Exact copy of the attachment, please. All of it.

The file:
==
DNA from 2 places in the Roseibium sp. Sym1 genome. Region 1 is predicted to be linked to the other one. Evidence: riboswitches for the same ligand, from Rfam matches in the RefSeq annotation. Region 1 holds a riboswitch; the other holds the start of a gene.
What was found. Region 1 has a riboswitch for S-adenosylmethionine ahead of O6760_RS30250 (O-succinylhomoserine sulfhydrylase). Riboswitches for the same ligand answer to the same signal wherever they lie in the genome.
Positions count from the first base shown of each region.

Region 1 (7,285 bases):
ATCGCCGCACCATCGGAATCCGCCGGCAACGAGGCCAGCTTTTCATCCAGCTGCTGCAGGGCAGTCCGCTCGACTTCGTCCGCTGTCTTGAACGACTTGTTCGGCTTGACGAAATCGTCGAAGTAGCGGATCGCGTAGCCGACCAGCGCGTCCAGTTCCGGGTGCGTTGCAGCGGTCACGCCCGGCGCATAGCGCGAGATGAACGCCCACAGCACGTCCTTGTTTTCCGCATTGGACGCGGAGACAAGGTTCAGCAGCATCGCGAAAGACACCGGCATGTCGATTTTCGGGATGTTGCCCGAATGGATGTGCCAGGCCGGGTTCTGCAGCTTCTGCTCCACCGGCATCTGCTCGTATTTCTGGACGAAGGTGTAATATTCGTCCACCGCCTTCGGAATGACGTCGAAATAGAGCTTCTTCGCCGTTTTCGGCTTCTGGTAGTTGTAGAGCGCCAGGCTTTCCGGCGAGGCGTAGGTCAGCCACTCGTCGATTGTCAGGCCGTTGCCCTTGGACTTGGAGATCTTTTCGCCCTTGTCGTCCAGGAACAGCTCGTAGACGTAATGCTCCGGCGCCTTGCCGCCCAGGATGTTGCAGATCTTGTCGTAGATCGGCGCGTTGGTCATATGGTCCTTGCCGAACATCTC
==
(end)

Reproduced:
DNA from 2 places in the Roseibium sp. Sym1 genome. Region 1 is predicted to be linked to the other one. Evidence: riboswitches for the same ligand, from Rfam matches in the RefSeq annotation. Region 1 holds a riboswitch; the other holds the start of a gene.
What was found. Region 1 has a riboswitch for S-adenosylmethionine ahead of O6760_RS30250 (O-succinylhomoserine sulfhydrylase). Riboswitches for the same ligand answer to the same signal wherever they lie in the genome.
Positions count from the first base shown of each region.

Region 1 (7,285 bases):
ATCGCCGCACCATCGGAATCCGCCGGCAACGAGGCCAGCTTTTCATCCAGCTGCTGCAGGGCAGTCCGCTCGACTTCGTCCGCTGTCTTGAACGACTTGTTCGGCTTGACGAAATCGTCGAAGTAGCGGATCGCGTAGCCGACCAGCGCGTCCAGTTCCGGGTGCGTTGCAGCGGTCACGCCCGGCGCATAGCGCGAGATGAACGCCCACAGCACGTCCTTGTTTTCCGCATTGGACGCGGAGACAAGGTTCAGCAGCATCGCGAAAGACACCGGCATGTCGATTTTCGGGATGTTGCCCGAATGGATGTGCCAGGCCGGGTTCTGCAGCTTCTGCTCCACCGGCATCTGCTCGTATTTCTGGACGAAGGTGTAATATTCGTCCACCGCCTTCGGAATGACGTCGAAATAGAGCTTCTTCGCCGTTTTCGGCTTCTGGTAGTTGTAGAGCGCCAGGCTTTCCGGCGAGGCGTAGGTCAGCCACTCGTCGATTGTCAGGCCGTTGCCCTTGGACTTGGAGATCTTTTCGCCCTTGTCGTCCAGGAACAGCTCGTAGACGTAATGCTCCGGCGCCTTGCCGCCCAGGATGTTGCAGATCTTGTCGTAGATCGGCGCGTTGGTCATATGGTCCTTGCCGAACATCTC